4: That's Magic, Baby

Tory and Mikah explore the history of dreams in mythology before interpreting three dreams from listeners. Featuring: space, dead bodies, wizards, smart home tech, and drama club.

Dreams in Mythology

  • Greek & Roman Mythology
    • Oneiroi: Morpheus, Phobetor, and Phantasos
    • Dreams are messages from the gods.
  • Norse Mythology
    • Dreams can predict the future.
    • Dreams are messages from the gods.
    • Dreams are a way to speak with mystical beings.
  • Egyptian Mythology
    • Egyptian dream dictionaries were among the first examples of dream interpretation.
    • Dreams were sorted between good omens and bad omens.
  • Hawaiian Mythology
    • Dreams are "soul sleep," a time to communicate with one's ancestral guardians.
    • Dreams can teach us songs, dances, cures for ailments, and provide us with guidance.
  • Japanese Mythology
    • The Baku is a mostly benevolent dream devourer shaped from a bear, elephant, and ox. It will eat away one's nightmares.
  • Nightmares
    • Nightmares aren't dark, spooky horses. Mares are a mythological fiend that rests on the chest of sleeping victims, suffocating them.
    • Many, many languages have a word for nightmare that uses "mare" as its root.
    • It was believed that sage, blessed amulets, the Baku, a dreamcatcher, a prayer, a worry doll, and more could ward off nightmares.

Dreams

  • Listener Markus: A dream about space, dead bodies, competence, and, perplexingly, a kitten in a fish bowl.
  • Listener Brian: A dream about a whimsical wizard that loves to talk about smart home tech — particularly his smart trash can and smart sewing machine.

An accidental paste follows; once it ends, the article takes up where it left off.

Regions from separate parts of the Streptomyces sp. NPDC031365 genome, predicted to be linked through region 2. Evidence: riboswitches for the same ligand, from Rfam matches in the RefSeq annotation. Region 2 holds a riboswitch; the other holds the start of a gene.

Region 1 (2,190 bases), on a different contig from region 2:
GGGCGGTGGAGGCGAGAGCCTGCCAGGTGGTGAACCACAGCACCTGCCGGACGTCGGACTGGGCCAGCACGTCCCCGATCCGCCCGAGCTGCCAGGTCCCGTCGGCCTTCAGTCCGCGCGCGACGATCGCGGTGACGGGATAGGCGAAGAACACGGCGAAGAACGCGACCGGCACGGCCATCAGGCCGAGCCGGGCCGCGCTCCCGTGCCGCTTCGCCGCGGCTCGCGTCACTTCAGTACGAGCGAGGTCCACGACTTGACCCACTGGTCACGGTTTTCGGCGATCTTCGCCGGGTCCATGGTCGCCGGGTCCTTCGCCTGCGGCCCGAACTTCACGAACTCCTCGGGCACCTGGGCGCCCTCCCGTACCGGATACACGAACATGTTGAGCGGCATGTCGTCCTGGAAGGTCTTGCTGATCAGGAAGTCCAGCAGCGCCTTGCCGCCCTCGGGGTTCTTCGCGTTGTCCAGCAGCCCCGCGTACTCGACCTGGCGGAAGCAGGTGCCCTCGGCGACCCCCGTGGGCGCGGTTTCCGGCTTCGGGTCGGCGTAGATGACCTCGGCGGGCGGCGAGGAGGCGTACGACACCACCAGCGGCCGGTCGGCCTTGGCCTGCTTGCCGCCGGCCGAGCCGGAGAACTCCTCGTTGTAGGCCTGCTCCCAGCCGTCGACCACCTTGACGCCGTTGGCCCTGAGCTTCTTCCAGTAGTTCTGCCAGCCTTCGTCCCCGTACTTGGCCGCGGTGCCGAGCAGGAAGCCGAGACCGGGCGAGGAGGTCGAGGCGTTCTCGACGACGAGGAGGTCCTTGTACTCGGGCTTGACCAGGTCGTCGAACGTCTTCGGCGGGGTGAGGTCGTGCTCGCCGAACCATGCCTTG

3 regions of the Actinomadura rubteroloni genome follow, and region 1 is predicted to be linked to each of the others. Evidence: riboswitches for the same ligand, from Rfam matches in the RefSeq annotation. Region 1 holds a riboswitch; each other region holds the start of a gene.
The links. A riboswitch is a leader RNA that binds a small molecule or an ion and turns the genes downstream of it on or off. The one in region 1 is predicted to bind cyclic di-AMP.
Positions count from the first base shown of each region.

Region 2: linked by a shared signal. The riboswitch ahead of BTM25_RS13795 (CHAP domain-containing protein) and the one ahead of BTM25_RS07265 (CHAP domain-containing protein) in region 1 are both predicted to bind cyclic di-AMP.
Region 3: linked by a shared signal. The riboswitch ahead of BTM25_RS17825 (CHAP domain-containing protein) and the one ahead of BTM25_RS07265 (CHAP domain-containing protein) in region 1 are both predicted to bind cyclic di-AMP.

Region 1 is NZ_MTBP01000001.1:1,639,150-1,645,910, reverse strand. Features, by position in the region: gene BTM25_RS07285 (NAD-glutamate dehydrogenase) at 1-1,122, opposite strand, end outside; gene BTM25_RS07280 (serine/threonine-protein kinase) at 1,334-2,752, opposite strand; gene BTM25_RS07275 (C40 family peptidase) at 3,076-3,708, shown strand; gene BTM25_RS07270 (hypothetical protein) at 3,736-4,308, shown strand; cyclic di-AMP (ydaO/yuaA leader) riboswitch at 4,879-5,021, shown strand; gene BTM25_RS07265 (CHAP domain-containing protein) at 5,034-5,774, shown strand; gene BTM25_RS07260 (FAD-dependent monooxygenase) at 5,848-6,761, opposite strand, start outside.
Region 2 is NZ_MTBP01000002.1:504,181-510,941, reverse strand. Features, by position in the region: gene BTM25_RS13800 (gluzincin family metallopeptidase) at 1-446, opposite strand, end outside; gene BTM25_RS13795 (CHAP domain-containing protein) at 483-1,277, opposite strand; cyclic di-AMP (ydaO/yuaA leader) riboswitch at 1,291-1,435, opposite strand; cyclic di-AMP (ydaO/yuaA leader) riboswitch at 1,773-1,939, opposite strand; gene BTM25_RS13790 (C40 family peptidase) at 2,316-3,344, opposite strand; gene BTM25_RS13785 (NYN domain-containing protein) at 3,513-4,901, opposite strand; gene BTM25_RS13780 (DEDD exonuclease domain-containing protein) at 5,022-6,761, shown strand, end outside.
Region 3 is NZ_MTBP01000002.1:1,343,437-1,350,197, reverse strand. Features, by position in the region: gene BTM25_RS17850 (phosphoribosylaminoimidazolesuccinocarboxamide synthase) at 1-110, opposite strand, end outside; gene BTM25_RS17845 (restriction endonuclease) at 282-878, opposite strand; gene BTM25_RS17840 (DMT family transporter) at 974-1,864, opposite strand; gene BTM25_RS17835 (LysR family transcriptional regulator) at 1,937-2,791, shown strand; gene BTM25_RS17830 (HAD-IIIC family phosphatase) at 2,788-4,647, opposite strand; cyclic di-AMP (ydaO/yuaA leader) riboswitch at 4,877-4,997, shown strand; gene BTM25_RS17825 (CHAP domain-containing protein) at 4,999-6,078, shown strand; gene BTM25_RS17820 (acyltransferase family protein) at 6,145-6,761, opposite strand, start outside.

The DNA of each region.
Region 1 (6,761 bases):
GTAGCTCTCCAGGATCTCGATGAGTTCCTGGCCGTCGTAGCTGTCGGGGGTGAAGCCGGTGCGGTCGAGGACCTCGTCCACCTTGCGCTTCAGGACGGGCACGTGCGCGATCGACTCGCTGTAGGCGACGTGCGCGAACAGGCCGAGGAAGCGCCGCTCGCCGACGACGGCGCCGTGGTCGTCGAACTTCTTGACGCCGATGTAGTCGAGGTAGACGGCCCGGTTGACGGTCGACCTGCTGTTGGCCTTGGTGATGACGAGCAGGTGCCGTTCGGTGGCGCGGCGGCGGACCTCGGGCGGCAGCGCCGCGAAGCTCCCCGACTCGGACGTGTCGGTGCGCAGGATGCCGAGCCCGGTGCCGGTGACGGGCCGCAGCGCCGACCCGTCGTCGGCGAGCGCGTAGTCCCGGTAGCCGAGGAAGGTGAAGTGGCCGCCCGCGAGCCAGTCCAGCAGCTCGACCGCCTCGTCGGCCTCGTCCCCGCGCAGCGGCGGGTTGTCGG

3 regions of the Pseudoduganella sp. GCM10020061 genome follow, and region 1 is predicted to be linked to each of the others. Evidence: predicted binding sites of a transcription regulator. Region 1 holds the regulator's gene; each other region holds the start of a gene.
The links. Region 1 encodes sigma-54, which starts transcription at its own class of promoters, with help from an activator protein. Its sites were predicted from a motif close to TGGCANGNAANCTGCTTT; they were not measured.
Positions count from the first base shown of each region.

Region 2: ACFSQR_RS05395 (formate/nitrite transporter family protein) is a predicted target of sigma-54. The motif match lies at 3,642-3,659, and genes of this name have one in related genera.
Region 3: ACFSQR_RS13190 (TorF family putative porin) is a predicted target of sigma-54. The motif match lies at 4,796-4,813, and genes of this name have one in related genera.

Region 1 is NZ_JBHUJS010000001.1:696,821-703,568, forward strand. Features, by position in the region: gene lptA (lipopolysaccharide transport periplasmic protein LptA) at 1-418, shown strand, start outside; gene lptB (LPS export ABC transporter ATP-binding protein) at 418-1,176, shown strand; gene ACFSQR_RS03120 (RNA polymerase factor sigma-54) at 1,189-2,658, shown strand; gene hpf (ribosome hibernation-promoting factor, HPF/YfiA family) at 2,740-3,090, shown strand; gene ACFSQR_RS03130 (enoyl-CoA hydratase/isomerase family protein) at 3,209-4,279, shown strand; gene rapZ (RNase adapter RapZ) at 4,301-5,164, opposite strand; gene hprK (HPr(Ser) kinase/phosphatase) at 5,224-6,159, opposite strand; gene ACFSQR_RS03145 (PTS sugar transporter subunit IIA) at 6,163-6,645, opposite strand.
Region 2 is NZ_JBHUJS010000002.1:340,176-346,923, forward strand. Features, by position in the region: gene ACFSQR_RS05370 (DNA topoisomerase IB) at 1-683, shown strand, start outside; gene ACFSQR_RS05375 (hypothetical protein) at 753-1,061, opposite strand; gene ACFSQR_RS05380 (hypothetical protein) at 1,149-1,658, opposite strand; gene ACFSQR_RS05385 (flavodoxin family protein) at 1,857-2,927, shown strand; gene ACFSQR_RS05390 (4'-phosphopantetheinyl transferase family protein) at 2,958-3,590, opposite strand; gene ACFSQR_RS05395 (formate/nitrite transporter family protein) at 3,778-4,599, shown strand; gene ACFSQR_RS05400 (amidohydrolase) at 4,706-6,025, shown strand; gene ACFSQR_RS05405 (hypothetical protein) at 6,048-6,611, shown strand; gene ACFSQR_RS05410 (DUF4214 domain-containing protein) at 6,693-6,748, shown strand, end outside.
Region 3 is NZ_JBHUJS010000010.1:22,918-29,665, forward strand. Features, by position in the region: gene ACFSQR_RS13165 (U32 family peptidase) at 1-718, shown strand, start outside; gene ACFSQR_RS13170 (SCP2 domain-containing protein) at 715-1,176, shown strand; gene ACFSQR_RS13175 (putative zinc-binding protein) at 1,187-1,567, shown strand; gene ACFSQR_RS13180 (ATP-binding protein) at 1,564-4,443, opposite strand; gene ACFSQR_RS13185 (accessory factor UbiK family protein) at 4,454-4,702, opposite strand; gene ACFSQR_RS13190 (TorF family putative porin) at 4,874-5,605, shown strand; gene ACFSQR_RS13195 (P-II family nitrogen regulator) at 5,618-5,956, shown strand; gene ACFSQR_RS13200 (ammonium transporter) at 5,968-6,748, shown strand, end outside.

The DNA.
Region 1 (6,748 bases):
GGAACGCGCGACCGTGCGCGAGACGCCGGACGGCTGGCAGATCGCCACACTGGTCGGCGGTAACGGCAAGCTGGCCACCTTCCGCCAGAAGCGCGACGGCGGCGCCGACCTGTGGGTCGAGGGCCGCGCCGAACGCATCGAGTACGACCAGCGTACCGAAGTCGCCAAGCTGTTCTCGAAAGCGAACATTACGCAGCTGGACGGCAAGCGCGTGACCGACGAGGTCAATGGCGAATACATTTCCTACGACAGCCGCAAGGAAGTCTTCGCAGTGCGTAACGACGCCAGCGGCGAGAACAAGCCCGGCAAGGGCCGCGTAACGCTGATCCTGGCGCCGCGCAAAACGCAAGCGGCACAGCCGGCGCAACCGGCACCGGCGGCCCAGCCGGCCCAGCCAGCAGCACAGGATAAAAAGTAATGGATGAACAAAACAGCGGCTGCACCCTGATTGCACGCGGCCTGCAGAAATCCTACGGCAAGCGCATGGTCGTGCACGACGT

• Listener Wei: A dream about drama club, sponsorship, leadership, and anxiety.

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3: Ankle to Tentacle

Tory and Mikah discuss environmental sleep disrupters (like artificial light and temperature) before interpreting three dreams from listeners.

Environmental Sleep Disrupters

  • Light (particularly artificial light)
  • Sound (but not white noise)
  • Temperature (cool down your bedroom for better sleep)
  • Bed mates (kick your partner or pet out of your bed; your body will thank you)

Dreams

  • Listener Tai: A dream about hiding dead bodies and trying to cover one's tracks.
  • Listener Trinity: A dream about a dance on a frozen pond with a tentacled beast hiding beneath.
  • Listener Shannon: A dream about crumbling teeth falling out of one's mouth.

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2: The Known Zone

Tory and Mikah discuss consumable sleep disrupters (like caffeine and spicy foods) before interpreting two dreams from listeners.

Consumable Sleep Disrupters

  • Caffeine
  • Alcohol

Honorable Mentions

  • Nicotine
  • Chocolate
  • Spicy, Fatty, and Sugary Foods
  • Marijuana?

Send in your dreams:

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Sources

1: A Tiny Hatchet and a Negroni

Tory and Mikah explain the four stages of sleep (N1, N2, N3, and REM) and the sleep cycle before sharing their own dreams and trading dream interpretations.

Send in your dreams:

• email: dreams@lucid.show

• site: lucid.show

Follow us on Twitter: @Lucid_Podcast

Stages of sleep

  • N1 (Stage 1)
  • N2 (Stage 2)
  • N3 (Stage 3)
  • REM

The sleep cycle

  • N1 » N2 » N3 » N2 » N1 » REM

Sources

OpenStax, Psychology. OpenStax CNX. Feb 28, 2018

The history of sleep science - The Guardian

Non-REM (NREM) sleep - HowSleepWorks

REM sleep - HowSleepWorks

What are brainwaves? - Symphonic Mind

Stages of sleep - American Sleep Association

Stages of sleep and sleep cycles - Tuck Sleep